I used to be part of a fast growing Buddhist community that was so very proud of itself.
If you asked its leaders, they wouldn’t even hide the opinion they had on their sect: it was simply the best, the pure dope, spirituality in its most concentrated form.
And then something went wrong, a scandal exploded: one of the main teachers (supposedly a monk, with celibacy vows) had had sex with several women and morally abused the people around him. He had been doing that for years.
The monastery collapsed, everybody left angry. To this day the organization hasn’t really recovered.
This story has been repeating itself for centuries in every country were religion exist in a structured form, it’s nothing special.
Collective pride and the scandals that follow with them are not specific to Buddhism, they happen within Islam, Christianity, Judaism. When people try to belong to a religious elite, when they define their own identity in opposition to others’, a shitstorm usually awaits by their door.
How does it apply to us, who’ve merely started to be interested in meditation and the vast set of tools left by the Buddha?
Probably just one thing: Being a Buddhist is not an identity, it’s an inner practice. No one needs to know about the job you’re doing with your mind, and the time spent thinking you’re awesome is wasted from the perspective of spirituality.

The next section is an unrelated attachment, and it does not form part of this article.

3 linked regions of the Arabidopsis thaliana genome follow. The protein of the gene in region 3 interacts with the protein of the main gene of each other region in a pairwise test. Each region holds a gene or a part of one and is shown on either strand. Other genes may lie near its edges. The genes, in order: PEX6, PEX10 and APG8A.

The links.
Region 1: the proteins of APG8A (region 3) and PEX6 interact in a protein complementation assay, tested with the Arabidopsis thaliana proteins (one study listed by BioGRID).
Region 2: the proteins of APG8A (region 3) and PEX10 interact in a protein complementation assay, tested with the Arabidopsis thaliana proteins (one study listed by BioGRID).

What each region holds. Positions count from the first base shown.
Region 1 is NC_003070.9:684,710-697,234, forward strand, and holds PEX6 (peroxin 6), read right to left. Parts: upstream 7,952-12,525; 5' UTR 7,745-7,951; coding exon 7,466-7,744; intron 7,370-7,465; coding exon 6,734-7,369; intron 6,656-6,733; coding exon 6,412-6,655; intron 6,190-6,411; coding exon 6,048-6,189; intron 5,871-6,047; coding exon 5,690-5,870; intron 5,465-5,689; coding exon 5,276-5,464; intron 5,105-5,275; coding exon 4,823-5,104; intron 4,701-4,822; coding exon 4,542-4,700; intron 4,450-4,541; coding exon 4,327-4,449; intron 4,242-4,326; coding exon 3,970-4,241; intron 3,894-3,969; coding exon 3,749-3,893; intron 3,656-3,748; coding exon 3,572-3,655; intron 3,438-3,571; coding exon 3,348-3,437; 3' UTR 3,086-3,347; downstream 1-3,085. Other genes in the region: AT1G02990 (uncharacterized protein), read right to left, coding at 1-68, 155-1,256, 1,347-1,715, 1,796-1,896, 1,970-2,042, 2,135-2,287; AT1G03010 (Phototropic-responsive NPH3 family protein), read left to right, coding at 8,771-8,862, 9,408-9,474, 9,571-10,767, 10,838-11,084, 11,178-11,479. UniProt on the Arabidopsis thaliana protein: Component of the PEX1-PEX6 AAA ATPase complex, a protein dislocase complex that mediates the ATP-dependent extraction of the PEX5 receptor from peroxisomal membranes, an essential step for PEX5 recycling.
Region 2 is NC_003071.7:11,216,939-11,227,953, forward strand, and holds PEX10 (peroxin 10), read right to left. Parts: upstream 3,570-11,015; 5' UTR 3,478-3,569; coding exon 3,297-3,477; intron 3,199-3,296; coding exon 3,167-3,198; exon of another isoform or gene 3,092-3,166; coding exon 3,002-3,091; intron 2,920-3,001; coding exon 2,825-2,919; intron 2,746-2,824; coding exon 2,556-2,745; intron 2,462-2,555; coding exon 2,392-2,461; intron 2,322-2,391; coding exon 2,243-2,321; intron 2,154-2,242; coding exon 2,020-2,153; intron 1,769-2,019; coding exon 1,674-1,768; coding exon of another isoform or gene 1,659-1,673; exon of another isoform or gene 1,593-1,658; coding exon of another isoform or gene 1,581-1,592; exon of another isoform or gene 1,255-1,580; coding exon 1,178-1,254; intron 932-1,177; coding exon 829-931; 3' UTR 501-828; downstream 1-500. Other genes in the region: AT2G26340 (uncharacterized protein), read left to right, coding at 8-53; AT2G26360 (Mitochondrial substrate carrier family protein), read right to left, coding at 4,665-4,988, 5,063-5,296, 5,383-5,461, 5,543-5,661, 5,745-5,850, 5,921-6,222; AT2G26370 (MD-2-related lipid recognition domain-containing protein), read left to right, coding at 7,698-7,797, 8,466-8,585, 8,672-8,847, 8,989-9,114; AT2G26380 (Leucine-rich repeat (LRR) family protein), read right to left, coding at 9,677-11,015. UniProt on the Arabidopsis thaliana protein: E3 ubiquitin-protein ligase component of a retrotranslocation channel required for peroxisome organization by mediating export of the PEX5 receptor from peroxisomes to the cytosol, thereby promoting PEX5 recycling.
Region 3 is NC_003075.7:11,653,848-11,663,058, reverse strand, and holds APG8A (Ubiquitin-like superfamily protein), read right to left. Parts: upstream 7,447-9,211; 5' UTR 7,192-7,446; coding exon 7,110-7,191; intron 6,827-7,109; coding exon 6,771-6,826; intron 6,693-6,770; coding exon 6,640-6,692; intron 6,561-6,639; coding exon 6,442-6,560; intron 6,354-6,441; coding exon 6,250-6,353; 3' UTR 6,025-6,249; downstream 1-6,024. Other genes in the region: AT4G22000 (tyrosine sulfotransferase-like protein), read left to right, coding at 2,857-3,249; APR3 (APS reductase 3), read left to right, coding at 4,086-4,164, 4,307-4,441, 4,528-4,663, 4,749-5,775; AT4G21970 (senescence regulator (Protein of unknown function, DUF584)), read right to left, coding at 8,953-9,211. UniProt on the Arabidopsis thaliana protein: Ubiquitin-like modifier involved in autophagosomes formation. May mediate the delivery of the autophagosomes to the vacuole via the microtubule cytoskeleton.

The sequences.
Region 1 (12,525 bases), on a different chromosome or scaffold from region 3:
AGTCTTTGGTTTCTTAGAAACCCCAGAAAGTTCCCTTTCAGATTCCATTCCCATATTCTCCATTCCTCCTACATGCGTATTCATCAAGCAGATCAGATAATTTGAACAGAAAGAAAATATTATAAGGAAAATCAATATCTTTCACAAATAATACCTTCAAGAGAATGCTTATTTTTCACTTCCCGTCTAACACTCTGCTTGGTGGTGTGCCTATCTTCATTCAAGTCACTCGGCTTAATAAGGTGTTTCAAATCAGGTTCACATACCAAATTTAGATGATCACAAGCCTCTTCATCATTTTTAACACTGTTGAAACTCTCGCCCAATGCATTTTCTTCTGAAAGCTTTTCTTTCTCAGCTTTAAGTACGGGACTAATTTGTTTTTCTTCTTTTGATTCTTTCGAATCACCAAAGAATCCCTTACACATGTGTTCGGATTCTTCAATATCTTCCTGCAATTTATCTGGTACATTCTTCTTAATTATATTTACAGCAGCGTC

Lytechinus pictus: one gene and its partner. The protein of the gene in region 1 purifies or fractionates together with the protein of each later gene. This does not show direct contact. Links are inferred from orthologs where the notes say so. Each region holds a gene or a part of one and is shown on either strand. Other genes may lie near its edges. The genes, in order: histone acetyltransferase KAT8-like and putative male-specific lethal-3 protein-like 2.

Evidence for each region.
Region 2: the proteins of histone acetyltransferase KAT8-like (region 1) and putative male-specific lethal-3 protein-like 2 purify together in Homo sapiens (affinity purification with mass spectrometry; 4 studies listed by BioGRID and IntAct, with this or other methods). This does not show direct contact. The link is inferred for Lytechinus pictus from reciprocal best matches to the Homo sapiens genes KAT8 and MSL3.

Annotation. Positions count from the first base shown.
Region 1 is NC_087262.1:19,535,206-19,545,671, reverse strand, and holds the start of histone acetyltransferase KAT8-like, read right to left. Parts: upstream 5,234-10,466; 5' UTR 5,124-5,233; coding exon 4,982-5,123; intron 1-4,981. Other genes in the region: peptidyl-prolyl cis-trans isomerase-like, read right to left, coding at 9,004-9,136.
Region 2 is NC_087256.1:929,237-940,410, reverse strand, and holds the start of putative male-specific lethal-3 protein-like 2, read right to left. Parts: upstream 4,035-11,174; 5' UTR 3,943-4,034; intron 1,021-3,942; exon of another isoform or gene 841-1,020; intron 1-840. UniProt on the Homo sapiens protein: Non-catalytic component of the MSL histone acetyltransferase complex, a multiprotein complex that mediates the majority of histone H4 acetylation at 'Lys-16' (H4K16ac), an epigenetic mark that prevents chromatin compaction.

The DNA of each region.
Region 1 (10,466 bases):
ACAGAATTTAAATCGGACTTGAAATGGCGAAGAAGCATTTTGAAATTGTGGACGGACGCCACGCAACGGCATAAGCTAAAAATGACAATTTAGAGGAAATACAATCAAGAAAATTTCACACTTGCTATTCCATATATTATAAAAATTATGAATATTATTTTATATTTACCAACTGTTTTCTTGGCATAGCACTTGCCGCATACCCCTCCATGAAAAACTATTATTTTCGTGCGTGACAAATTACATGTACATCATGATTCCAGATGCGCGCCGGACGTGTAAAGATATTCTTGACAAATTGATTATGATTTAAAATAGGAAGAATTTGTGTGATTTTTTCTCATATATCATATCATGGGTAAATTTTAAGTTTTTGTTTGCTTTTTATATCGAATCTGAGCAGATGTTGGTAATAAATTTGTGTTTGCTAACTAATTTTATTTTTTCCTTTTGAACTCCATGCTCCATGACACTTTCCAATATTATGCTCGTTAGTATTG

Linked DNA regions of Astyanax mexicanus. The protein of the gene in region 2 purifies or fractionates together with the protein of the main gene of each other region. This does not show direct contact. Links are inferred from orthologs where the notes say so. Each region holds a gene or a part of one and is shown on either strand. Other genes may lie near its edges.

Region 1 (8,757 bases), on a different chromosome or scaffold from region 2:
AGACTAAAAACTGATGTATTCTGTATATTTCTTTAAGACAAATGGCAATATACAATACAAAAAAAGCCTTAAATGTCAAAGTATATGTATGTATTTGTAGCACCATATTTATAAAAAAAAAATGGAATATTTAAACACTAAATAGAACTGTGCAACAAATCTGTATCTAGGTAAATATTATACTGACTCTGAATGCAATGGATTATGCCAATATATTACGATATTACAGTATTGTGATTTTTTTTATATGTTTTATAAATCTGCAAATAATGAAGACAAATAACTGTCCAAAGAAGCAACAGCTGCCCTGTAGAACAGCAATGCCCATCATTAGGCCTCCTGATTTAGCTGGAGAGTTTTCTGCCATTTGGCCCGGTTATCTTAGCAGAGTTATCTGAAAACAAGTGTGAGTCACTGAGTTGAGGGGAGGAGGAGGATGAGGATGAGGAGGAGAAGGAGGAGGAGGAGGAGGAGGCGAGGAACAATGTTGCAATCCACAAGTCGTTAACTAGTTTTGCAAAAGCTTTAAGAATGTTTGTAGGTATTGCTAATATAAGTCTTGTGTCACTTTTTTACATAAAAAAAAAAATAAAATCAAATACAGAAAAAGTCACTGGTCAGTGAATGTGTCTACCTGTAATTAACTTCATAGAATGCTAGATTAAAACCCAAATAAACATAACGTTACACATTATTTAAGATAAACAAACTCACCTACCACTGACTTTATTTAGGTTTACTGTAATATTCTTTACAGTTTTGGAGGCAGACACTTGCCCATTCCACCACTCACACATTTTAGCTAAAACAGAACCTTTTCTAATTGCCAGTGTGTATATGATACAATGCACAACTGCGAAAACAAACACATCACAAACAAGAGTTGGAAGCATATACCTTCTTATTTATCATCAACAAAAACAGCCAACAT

Quite some time ago, I decided to dedicate my time to meditation and study, I quit focusing on one particular school. I might be totally wrong, but it secured the longevity of my practice (nearly 20 years now) it saved me from falling in love with spiritual leaders and then suddenly quitting when I discover they’re not perfect.
It might not be true for you, but here’s the general conclusion I drew for myself:
I’m a Buddhist, therefore:
- I read books about meditation
- I try to do good
- I avoid doing bad
- I’m not sure what’s next after I die…
What else is new?
Nothing, except if I really practice.
That’s what’ll make a difference, and if I do that well, chances are I won’t need to feel special any longer.
You don’t need to agree, in fact, I’d love to know what you think, so feel free to react by leaving a comment below, I’ll reply.